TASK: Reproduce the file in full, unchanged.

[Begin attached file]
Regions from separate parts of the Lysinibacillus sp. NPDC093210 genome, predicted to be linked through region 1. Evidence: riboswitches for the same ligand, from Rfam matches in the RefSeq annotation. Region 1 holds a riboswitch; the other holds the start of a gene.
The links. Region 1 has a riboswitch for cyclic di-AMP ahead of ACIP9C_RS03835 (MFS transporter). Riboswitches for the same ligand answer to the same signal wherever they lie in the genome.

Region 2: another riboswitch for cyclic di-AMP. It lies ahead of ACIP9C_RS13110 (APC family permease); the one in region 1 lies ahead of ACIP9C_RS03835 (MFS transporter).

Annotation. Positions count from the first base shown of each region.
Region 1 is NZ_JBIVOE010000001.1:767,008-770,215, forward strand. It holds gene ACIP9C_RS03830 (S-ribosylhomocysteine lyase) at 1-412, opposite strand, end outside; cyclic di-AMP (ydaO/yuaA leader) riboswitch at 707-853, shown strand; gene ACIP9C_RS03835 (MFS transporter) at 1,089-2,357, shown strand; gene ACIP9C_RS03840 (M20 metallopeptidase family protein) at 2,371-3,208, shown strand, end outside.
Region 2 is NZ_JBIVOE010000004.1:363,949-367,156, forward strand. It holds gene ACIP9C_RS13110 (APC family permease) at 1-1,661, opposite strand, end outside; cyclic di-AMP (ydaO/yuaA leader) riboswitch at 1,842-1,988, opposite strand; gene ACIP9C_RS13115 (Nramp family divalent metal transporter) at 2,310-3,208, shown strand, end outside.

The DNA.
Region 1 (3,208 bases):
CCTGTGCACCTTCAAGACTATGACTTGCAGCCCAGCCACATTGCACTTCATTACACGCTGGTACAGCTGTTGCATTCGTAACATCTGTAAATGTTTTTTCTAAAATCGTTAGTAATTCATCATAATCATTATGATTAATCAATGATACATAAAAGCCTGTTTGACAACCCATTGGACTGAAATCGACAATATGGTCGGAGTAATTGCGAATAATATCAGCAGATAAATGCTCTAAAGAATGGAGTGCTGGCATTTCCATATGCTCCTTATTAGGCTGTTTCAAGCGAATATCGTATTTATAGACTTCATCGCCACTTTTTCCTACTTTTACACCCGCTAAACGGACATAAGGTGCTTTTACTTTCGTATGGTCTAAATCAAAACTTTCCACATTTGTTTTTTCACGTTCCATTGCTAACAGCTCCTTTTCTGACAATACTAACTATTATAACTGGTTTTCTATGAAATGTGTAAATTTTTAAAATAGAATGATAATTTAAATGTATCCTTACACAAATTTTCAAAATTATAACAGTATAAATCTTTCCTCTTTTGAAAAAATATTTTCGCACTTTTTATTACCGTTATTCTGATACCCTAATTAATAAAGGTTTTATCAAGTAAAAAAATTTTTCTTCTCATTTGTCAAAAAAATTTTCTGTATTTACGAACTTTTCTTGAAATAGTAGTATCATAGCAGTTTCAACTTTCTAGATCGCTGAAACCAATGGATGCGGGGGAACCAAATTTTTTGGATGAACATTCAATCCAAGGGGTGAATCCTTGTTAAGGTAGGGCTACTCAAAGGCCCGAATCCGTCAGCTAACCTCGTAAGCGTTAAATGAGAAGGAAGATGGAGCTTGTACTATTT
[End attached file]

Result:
Regions from separate parts of the Lysinibacillus sp. NPDC093210 genome, predicted to be linked through region 1. Evidence: riboswitches for the same ligand, from Rfam matches in the RefSeq annotation. Region 1 holds a riboswitch; the other holds the start of a gene.
The links. Region 1 has a riboswitch for cyclic di-AMP ahead of ACIP9C_RS03835 (MFS transporter). Riboswitches for the same ligand answer to the same signal wherever they lie in the genome.

Region 2: another riboswitch for cyclic di-AMP. It lies ahead of ACIP9C_RS13110 (APC family permease); the one in region 1 lies ahead of ACIP9C_RS03835 (MFS transporter).

Annotation. Positions count from the first base shown of each region.
Region 1 is NZ_JBIVOE010000001.1:767,008-770,215, forward strand. It holds gene ACIP9C_RS03830 (S-ribosylhomocysteine lyase) at 1-412, opposite strand, end outside; cyclic di-AMP (ydaO/yuaA leader) riboswitch at 707-853, shown strand; gene ACIP9C_RS03835 (MFS transporter) at 1,089-2,357, shown strand; gene ACIP9C_RS03840 (M20 metallopeptidase family protein) at 2,371-3,208, shown strand, end outside.
Region 2 is NZ_JBIVOE010000004.1:363,949-367,156, forward strand. It holds gene ACIP9C_RS13110 (APC family permease) at 1-1,661, opposite strand, end outside; cyclic di-AMP (ydaO/yuaA leader) riboswitch at 1,842-1,988, opposite strand; gene ACIP9C_RS13115 (Nramp family divalent metal transporter) at 2,310-3,208, shown strand, end outside.

The DNA.
Region 1 (3,208 bases):
CCTGTGCACCTTCAAGACTATGACTTGCAGCCCAGCCACATTGCACTTCATTACACGCTGGTACAGCTGTTGCATTCGTAACATCTGTAAATGTTTTTTCTAAAATCGTTAGTAATTCATCATAATCATTATGATTAATCAATGATACATAAAAGCCTGTTTGACAACCCATTGGACTGAAATCGACAATATGGTCGGAGTAATTGCGAATAATATCAGCAGATAAATGCTCTAAAGAATGGAGTGCTGGCATTTCCATATGCTCCTTATTAGGCTGTTTCAAGCGAATATCGTATTTATAGACTTCATCGCCACTTTTTCCTACTTTTACACCCGCTAAACGGACATAAGGTGCTTTTACTTTCGTATGGTCTAAATCAAAACTTTCCACATTTGTTTTTTCACGTTCCATTGCTAACAGCTCCTTTTCTGACAATACTAACTATTATAACTGGTTTTCTATGAAATGTGTAAATTTTTAAAATAGAATGATAATTTAAATGTATCCTTACACAAATTTTCAAAATTATAACAGTATAAATCTTTCCTCTTTTGAAAAAATATTTTCGCACTTTTTATTACCGTTATTCTGATACCCTAATTAATAAAGGTTTTATCAAGTAAAAAAATTTTTCTTCTCATTTGTCAAAAAAATTTTCTGTATTTACGAACTTTTCTTGAAATAGTAGTATCATAGCAGTTTCAACTTTCTAGATCGCTGAAACCAATGGATGCGGGGGAACCAAATTTTTTGGATGAACATTCAATCCAAGGGGTGAATCCTTGTTAAGGTAGGGCTACTCAAAGGCCCGAATCCGTCAGCTAACCTCGTAAGCGTTAAATGAGAAGGAAGATGGAGCTTGTACTATTT